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Now THIS Is How You Sell an E36 M3

Illustration for article titled Now THIS Is How You Sell an E36 M3
Photo: Craigslist

From our own Aaron Brown, who has a daily Craigslist search alert set up for “Cheap M3s under $4,000,” comes the most brilliantly brazen for-sale ad I think I’ve ever seen. Forget the clever essay-length backstory and insane hyperbole. This is how you sell a car.


The ad out of Hartford Craigslist is simple: It’s titled “Bmw m3 - $2000" and the description is just “97 crashed m34dr5sd” (self expalanatory, really) and a parts list, “Uuc clutch kit single mass fly 210mm rear dif from e32v12.” That’s it. Well, that and two pics of it crashed in a ditch.

Somebody wants this thing gone so badly, gives so few fucks about it, that they just listed it with crash pics and all. No obfuscating, no writing at length about how it has “mild frame damage” and “a few dings here and there, not bad for its age.” Nah, my dude! It’s like “Here’s my damned crashed car. You gonna buy it or what?”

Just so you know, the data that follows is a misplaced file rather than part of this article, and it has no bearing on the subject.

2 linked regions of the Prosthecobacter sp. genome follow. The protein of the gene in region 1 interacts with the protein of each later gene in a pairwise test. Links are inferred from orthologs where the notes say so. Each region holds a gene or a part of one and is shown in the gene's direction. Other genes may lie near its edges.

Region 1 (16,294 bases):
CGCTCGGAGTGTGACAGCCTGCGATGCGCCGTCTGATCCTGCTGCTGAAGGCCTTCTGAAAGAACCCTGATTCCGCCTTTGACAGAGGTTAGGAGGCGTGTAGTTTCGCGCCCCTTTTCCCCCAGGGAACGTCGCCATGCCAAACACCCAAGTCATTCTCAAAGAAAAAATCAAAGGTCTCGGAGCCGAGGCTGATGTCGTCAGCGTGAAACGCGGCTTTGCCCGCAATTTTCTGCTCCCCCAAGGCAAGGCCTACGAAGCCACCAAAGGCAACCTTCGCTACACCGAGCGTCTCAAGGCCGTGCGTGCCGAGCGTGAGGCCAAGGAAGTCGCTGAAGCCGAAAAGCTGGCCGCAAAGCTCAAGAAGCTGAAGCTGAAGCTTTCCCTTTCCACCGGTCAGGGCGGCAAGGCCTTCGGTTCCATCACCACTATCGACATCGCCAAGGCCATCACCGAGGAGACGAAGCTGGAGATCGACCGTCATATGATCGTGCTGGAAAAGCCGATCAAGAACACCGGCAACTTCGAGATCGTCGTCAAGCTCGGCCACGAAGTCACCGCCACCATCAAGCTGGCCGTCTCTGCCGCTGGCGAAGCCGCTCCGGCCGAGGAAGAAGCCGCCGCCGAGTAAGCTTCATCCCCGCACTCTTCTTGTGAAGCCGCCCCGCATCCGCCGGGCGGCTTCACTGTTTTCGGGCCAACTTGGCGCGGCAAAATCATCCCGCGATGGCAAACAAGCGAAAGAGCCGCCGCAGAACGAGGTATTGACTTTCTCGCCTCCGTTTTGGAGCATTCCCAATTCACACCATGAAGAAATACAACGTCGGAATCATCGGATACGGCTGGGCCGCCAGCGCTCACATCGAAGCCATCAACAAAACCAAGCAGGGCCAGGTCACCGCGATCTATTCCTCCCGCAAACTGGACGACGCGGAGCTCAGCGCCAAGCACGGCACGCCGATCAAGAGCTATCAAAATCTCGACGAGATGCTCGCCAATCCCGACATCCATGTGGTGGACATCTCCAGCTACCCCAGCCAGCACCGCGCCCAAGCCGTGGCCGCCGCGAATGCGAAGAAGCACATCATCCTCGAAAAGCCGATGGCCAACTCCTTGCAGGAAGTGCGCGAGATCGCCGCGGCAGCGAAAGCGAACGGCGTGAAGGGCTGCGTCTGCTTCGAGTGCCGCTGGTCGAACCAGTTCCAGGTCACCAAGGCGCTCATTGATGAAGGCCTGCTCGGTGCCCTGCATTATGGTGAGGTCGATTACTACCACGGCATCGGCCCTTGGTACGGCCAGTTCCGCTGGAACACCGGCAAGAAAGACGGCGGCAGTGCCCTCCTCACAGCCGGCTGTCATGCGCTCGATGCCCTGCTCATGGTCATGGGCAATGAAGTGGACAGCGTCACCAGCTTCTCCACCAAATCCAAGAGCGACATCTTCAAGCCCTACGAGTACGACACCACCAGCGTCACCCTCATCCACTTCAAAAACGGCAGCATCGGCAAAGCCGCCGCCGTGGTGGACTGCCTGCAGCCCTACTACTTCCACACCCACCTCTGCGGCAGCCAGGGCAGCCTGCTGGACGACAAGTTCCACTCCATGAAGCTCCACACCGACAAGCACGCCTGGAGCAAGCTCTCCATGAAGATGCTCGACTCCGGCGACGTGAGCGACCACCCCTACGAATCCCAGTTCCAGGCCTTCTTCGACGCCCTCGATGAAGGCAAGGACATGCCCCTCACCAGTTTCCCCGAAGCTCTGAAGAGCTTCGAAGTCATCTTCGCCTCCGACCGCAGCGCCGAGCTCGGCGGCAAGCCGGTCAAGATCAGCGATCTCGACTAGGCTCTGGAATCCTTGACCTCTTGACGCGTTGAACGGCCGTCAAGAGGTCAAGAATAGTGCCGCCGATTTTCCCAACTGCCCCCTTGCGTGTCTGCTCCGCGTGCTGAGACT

Illustration for article titled Now THIS Is How You Sell an E36 M3

In one of the pics, the M3 is laying on its side. Just incredible. You seldom encounter such refreshing honesty anywhere, anymore. The last car I bought on Craigslist had a ton of defective shit that was supposed to be “new” and “recently fixed.” This? With this, you know what you’re getting.

While it’s sad that the E36 M3 continues to be the trash boy of the BMW world—all cheap tuner specials, would-be drift missiles and badly half-finished—it is a good car, even an underrated one. Give this one a shot, perhaps. Would that everyone on the internet could be this transparent.

Editor-in-Chief at Jalopnik. 2002 Toyota 4Runner.

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